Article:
The hand planes of Karl Holtey
By William Gregory MRICS, Golding Young and Mawer.
“All my Christmases and birthdays have come at once,” is an unusual statement from an auction buyer. But this man was talking about the sale of a collection of 20 wood planes by the renowned woodworking tool maker Karl Holtey. The auction, held on 2nd October, featured 20 wood planes and the collection made over £36,000.
So what is so special about Karl Holtey wood planes? A search on the Internet and a phone call to the man himself soon revealed all. Born in England in 1948 to English and German parents, Holtey started various apprenticeships after school and was employed in building and cabinet making businesses.
His relationship with wood planes began 30 years ago when he started to restore Victorian Norris planes. Norris tools had been the most sought after for manufacturers from the mid-19th century to the early 20th century.
Whilst restoring the Norris planes, Karl began to reassess the designs and made improvements, always working to the motto that “every plane should be better than the last.”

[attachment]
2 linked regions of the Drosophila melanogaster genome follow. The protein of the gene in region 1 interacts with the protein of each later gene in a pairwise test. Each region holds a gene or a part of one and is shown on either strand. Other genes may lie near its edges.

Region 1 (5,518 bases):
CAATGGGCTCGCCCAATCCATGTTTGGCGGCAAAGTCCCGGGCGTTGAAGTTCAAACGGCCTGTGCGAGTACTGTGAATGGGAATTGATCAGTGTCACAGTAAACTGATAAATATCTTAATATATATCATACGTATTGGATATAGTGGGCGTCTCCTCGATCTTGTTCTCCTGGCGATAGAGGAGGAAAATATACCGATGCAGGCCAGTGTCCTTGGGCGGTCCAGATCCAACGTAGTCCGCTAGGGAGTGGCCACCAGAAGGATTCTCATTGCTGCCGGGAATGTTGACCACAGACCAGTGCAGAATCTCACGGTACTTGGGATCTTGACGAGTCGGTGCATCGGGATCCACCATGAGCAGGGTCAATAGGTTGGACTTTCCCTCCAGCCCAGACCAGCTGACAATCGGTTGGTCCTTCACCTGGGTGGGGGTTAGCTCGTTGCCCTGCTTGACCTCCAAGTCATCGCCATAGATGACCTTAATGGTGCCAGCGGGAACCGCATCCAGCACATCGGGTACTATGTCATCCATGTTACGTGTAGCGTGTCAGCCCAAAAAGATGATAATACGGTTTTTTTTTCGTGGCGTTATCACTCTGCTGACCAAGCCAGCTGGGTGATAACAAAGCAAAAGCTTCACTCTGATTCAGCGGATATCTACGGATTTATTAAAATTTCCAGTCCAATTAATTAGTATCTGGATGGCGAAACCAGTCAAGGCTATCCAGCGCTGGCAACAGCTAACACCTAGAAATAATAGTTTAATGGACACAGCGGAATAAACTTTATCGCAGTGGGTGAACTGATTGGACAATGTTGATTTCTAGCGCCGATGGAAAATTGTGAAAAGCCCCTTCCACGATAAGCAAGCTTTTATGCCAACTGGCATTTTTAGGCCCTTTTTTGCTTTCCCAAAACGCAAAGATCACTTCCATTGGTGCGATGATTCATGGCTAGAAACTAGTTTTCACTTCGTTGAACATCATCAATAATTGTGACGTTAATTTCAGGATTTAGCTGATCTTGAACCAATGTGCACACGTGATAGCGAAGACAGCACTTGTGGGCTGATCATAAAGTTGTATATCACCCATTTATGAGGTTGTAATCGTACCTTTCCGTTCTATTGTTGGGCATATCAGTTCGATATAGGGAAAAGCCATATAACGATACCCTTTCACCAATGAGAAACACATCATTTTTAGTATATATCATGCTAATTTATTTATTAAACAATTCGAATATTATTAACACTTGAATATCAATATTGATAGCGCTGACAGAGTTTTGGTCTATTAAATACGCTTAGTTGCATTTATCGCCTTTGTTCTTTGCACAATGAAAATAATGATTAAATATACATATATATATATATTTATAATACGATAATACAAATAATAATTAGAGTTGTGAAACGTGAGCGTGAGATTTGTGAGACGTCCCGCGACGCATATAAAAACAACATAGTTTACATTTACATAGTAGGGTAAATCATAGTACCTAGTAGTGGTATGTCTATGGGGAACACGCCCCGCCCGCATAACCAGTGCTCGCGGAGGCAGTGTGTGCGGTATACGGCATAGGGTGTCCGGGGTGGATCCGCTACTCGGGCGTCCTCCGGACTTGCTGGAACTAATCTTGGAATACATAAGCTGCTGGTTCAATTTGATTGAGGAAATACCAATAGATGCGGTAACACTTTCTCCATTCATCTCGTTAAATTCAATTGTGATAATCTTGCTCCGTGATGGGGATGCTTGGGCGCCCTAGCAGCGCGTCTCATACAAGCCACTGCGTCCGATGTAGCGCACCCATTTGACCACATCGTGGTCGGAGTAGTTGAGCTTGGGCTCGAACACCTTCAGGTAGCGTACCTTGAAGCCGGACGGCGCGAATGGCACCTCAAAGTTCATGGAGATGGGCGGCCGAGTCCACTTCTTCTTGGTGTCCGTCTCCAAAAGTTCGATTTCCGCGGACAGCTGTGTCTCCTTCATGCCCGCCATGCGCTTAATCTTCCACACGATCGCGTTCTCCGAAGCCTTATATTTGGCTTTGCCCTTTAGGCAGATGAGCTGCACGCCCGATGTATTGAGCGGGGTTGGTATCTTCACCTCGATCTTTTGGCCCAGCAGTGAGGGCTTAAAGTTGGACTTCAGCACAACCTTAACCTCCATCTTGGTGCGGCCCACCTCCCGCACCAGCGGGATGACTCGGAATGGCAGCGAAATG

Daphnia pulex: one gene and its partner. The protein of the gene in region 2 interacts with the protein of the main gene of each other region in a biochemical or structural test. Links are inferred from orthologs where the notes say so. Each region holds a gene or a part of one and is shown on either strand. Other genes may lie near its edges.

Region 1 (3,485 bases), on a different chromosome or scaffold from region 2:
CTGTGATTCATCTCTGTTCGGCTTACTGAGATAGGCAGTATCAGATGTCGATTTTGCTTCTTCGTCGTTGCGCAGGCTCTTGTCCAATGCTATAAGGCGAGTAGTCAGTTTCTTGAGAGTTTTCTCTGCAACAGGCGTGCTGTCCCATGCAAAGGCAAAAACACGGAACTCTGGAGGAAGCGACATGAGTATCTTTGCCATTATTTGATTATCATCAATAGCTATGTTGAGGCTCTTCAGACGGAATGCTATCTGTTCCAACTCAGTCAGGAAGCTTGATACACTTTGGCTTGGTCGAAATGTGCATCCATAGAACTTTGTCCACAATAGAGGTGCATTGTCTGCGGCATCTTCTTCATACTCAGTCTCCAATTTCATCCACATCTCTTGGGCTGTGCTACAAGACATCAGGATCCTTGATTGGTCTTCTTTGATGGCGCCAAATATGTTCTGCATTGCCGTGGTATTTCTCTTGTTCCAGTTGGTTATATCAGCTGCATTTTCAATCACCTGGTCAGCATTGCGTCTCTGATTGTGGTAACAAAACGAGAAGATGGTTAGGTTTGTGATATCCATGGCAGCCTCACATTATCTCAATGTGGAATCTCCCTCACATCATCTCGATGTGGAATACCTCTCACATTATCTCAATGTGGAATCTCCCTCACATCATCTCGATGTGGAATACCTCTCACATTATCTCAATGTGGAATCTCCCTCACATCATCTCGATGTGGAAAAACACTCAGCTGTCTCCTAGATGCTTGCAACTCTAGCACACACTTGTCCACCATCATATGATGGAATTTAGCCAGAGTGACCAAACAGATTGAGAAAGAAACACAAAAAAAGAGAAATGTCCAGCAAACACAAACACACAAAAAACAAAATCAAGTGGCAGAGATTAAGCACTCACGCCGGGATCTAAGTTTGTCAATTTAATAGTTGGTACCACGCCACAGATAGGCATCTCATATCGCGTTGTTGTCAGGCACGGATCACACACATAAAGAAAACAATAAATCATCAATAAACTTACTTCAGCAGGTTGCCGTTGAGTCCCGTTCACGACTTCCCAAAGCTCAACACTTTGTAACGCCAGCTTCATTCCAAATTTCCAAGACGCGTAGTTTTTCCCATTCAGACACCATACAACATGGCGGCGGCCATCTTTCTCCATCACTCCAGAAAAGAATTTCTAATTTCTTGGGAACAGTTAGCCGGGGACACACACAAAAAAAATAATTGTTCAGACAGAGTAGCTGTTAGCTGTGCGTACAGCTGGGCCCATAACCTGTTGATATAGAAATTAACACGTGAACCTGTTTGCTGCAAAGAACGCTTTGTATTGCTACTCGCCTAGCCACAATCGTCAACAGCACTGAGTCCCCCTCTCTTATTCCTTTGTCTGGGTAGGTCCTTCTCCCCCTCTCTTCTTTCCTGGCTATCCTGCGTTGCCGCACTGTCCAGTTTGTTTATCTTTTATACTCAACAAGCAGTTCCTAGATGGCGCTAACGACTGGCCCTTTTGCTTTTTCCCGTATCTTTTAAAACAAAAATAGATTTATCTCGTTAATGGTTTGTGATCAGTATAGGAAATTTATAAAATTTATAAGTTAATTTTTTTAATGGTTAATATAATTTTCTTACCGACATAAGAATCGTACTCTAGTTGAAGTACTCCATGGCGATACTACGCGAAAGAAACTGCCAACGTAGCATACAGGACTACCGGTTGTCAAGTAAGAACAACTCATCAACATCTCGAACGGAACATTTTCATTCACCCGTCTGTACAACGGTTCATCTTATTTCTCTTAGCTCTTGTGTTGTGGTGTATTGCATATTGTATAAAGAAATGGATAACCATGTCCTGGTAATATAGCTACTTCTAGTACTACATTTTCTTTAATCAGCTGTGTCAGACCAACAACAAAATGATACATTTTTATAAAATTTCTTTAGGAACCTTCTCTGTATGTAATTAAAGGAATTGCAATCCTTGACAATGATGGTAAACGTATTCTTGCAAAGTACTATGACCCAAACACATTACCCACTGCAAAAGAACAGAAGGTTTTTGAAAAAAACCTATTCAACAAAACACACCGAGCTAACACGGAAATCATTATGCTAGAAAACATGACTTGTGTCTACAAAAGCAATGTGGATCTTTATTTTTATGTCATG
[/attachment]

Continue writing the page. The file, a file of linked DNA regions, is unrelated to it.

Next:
Holtey developed the materials as well as the design, invested in new machines, with a view to benefiting both the craftsman and the collector, and now his buyers come from around the world.
He still designs and makes wood planes from his workshop in Scotland and, although he mentions retirement, he has a number of projects currently on the go. From the results of the October auction, he has plenty of admirers.
The highlight of the lots in the sale was an unused Karl Holtey 28.5-inch jointer panel wood plane of rectangular form with twin thread adjuster, shaped infill and handle, stamped with the maker’s name, in a baize pouch. It is reputed that only four of these were ever made and it sold for £3,500.
An unused, stamped and numbered Karl Holtey 17.5-inch smoother wood plane with twin thread adjuster, stepped front handle, shaped back handle and metal mounts in a baize pouch sold for £3,300 and a stamped 12-inch rebate wood plane of shaped rectangular form with brass on steel dovetail and shaped handle by the same maker sold for £1,000.